How reckless can you get? Moment e-scooter rider zooms along 40mph dual carriageway - even overtaking cars while whizzing along

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A foolish e-scooter rider who hurtled down a dual carriageway at 40mph has been slammed by campaigners trying to rid our streets of the dangerous devices. 

Footage shows the young man on the scooter in the outside lane of the A40 close to Wembley, north London on Sunday afternoon. 

Despite it being impossible to obtain insurance for e-scooters - meaning they cannot lawfully be ridden on roads - video shows the rider overtaking car drivers on one the busiest entries to London. 

Sarah Gayton, who runs the UK's National Federation of the Blind, which wants to see e-scooters and bikes off Britain's streets called on the new government to stop all 'imports of the vehicles' branding the users 'idiots'.

The driver of the e-scooter zooming down the A40 towards north west London on Sunday

The driver of the e-scooter zooming down the A40 towards north west London on Sunday

The driver of the e-scooter zooming down the A40 towards north west London on Sunday 

Ms Gayton said: 'The government needs to stop their importation, stop their sale online and stop these idiots. 

What is the law?

E-scooters can only be rented in areas where the government has approved their trial- where they are insured through an approved scheme.

It is impossible to have personal insurance for an e-scooter and therefore illegal to ride one. 

Anyone riding an e-scooter outside of a trial zone is doing so without insurance and breaking the law. 

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'The riders are putting their own lives at risk and those of others. They terrorise people in towns and cities and there is no reason one should ever be sold.'

An AA spokesperson said: 'The only legal e-scooters are those which are part of an official rental trial and the e-scooters taking part in these trials have their speed capped at a maximum of 15.5mph.

'It is against the law to use a privately owned e-scooter on public land and public highways. 

'Doing so not only risks your safety and that of others, but also could land you with a fine, penalty points on your licence and the impoundment of your e-scooter.'

With nearly a million e-scooters on Britain's public roads, anyone using a privately owned e-scooter is likely to be committing an offence such as driving a motor vehicle with no insurance.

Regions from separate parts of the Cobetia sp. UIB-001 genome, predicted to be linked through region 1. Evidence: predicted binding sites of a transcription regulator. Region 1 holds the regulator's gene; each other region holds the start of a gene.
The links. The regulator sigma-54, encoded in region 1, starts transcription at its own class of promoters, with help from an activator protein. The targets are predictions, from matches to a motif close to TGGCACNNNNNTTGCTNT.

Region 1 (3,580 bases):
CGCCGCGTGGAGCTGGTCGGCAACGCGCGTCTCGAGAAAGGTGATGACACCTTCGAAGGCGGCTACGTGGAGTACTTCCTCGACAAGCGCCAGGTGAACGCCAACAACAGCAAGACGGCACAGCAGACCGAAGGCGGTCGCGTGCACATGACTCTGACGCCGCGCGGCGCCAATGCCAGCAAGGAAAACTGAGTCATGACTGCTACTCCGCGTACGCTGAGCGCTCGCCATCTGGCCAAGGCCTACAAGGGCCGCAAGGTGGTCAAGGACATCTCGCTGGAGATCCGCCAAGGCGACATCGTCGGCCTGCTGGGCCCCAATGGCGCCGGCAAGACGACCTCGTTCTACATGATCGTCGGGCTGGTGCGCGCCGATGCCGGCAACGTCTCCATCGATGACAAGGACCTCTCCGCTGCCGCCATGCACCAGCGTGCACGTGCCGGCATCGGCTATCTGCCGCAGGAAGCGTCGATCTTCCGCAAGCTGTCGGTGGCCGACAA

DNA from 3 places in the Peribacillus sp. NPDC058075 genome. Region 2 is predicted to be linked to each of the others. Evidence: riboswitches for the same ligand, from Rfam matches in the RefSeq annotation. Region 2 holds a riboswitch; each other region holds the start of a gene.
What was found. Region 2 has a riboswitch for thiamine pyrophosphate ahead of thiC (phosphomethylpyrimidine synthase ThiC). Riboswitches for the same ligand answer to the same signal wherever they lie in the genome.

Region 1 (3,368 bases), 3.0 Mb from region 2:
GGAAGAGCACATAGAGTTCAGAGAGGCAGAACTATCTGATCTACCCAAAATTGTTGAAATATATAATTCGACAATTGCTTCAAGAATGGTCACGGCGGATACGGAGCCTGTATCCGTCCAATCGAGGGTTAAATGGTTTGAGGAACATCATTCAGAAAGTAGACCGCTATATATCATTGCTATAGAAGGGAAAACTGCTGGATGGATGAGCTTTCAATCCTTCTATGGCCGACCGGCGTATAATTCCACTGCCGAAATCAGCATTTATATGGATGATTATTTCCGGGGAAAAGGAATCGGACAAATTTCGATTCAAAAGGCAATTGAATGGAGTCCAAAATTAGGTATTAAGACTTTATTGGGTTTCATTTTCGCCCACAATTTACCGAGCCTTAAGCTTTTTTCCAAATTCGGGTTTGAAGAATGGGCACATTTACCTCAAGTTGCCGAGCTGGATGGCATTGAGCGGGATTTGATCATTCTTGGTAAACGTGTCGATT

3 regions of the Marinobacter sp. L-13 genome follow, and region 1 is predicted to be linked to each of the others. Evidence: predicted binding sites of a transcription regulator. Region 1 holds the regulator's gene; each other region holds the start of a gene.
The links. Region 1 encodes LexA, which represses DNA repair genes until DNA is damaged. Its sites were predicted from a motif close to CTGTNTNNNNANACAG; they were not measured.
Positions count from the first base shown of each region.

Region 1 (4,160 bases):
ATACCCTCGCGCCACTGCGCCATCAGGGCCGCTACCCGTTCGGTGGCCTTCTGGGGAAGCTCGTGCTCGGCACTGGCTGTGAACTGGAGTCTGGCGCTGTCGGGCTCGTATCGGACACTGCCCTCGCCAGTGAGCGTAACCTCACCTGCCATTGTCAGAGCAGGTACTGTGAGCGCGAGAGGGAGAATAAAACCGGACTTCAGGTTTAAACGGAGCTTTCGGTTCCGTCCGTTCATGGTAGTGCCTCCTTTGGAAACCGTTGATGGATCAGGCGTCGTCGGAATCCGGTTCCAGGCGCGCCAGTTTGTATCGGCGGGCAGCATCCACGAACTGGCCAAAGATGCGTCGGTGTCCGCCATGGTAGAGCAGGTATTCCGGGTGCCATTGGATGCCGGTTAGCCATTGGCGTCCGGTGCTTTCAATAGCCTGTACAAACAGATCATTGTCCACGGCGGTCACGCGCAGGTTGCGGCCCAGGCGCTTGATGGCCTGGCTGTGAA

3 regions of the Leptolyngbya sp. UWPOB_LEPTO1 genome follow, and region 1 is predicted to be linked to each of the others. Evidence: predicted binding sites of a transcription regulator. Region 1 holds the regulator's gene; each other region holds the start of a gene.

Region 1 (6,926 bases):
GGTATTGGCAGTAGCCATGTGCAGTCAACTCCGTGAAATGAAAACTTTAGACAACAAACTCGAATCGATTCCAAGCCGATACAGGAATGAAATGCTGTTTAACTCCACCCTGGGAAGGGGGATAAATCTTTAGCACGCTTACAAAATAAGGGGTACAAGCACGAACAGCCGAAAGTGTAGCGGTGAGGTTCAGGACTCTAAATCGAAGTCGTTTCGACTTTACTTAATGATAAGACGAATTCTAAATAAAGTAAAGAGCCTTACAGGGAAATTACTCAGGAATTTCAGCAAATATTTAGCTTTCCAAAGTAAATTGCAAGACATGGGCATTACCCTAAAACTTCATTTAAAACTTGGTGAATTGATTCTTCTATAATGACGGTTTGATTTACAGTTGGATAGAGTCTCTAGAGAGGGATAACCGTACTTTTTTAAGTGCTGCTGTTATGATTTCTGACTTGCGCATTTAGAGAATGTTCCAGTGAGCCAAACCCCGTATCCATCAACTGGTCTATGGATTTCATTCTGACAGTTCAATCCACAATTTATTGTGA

The driver could be liable for a fixed penalty of £300 and six points on their driving licence. 

Pilot e-scooter rental schemes in various towns and cities including London, Bristol, Liverpool and Bournemouth enable riders to travel legally on public roads. But this is limited to certain roads and it is illegal to ride e-scooters on motorways.

The Parliamentary Advisory Council for Transport Safety's latest figures show there have been three deaths this year involving e-scooters- half of last year's figure. 

Previously the MailOnline reported on another e-scooter rider racing onto a motorway before shocked drivers. 

Along the M4 near Heathrow, the reckless rider was caught on camera by a driver so worried he shouted at him to pull over so he could give him a lift.

Despite it being illegal to ride the vehicles in Britain this driver took a dual carriageway

Despite it being illegal to ride the vehicles in Britain this driver took to a dual carriageway 

Terry, 50, was travelling from Chiswick to Heathrow to pick up a friend at 9pm on Monday when he spotted the scooter rider he described as 'so stupid it was like he had a death wish'.

'Which means the rules that apply to motor vehicles, also apply to e-scooters including the need to have a licence, insurance and tax.

'It's not currently possible to get insurance for privately owned e-scooters, which means it's illegal to use them on the road or in public spaces.

'If you're using a private e-scooter you risk the vehicle being seized under S.165 Road Traffic Act 1988 for no insurance.

'If you cause serious harm to another person whilst riding an e-scooter the incident will be investigated in the same way it would if you were riding a motorcycle or driving a car.'

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